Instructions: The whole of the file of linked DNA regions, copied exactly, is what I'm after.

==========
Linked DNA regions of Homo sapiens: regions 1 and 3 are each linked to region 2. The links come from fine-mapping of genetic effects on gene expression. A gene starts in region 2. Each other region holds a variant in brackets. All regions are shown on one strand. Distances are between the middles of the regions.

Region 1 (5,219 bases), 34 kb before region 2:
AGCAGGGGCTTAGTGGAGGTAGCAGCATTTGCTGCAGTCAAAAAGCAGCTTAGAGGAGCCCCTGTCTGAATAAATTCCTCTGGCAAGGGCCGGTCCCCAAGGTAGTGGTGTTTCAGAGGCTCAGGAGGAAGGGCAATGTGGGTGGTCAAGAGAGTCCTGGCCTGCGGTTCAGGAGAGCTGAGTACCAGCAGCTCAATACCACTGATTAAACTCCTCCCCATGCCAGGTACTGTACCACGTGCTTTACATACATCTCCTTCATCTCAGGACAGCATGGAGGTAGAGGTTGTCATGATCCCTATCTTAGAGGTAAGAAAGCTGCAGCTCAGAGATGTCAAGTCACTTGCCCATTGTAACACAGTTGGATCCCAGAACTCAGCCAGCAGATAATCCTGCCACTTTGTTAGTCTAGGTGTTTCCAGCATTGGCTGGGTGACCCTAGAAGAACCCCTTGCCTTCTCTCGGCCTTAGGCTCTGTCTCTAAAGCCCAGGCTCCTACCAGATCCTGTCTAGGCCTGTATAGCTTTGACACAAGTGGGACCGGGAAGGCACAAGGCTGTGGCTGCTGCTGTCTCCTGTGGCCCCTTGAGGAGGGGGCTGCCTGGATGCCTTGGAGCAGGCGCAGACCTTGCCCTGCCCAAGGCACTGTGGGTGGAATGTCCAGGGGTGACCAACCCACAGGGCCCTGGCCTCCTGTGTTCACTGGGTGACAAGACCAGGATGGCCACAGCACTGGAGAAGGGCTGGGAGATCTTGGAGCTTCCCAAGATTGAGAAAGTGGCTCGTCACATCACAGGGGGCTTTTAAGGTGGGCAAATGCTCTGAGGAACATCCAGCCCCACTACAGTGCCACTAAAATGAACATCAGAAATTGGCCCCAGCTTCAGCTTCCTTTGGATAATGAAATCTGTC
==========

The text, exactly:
Linked DNA regions of Homo sapiens: regions 1 and 3 are each linked to region 2. The links come from fine-mapping of genetic effects on gene expression. A gene starts in region 2. Each other region holds a variant in brackets. All regions are shown on one strand. Distances are between the middles of the regions.

Region 1 (5,219 bases), 34 kb before region 2:
AGCAGGGGCTTAGTGGAGGTAGCAGCATTTGCTGCAGTCAAAAAGCAGCTTAGAGGAGCCCCTGTCTGAATAAATTCCTCTGGCAAGGGCCGGTCCCCAAGGTAGTGGTGTTTCAGAGGCTCAGGAGGAAGGGCAATGTGGGTGGTCAAGAGAGTCCTGGCCTGCGGTTCAGGAGAGCTGAGTACCAGCAGCTCAATACCACTGATTAAACTCCTCCCCATGCCAGGTACTGTACCACGTGCTTTACATACATCTCCTTCATCTCAGGACAGCATGGAGGTAGAGGTTGTCATGATCCCTATCTTAGAGGTAAGAAAGCTGCAGCTCAGAGATGTCAAGTCACTTGCCCATTGTAACACAGTTGGATCCCAGAACTCAGCCAGCAGATAATCCTGCCACTTTGTTAGTCTAGGTGTTTCCAGCATTGGCTGGGTGACCCTAGAAGAACCCCTTGCCTTCTCTCGGCCTTAGGCTCTGTCTCTAAAGCCCAGGCTCCTACCAGATCCTGTCTAGGCCTGTATAGCTTTGACACAAGTGGGACCGGGAAGGCACAAGGCTGTGGCTGCTGCTGTCTCCTGTGGCCCCTTGAGGAGGGGGCTGCCTGGATGCCTTGGAGCAGGCGCAGACCTTGCCCTGCCCAAGGCACTGTGGGTGGAATGTCCAGGGGTGACCAACCCACAGGGCCCTGGCCTCCTGTGTTCACTGGGTGACAAGACCAGGATGGCCACAGCACTGGAGAAGGGCTGGGAGATCTTGGAGCTTCCCAAGATTGAGAAAGTGGCTCGTCACATCACAGGGGGCTTTTAAGGTGGGCAAATGCTCTGAGGAACATCCAGCCCCACTACAGTGCCACTAAAATGAACATCAGAAATTGGCCCCAGCTTCAGCTTCCTTTGGATAATGAAATCTGTC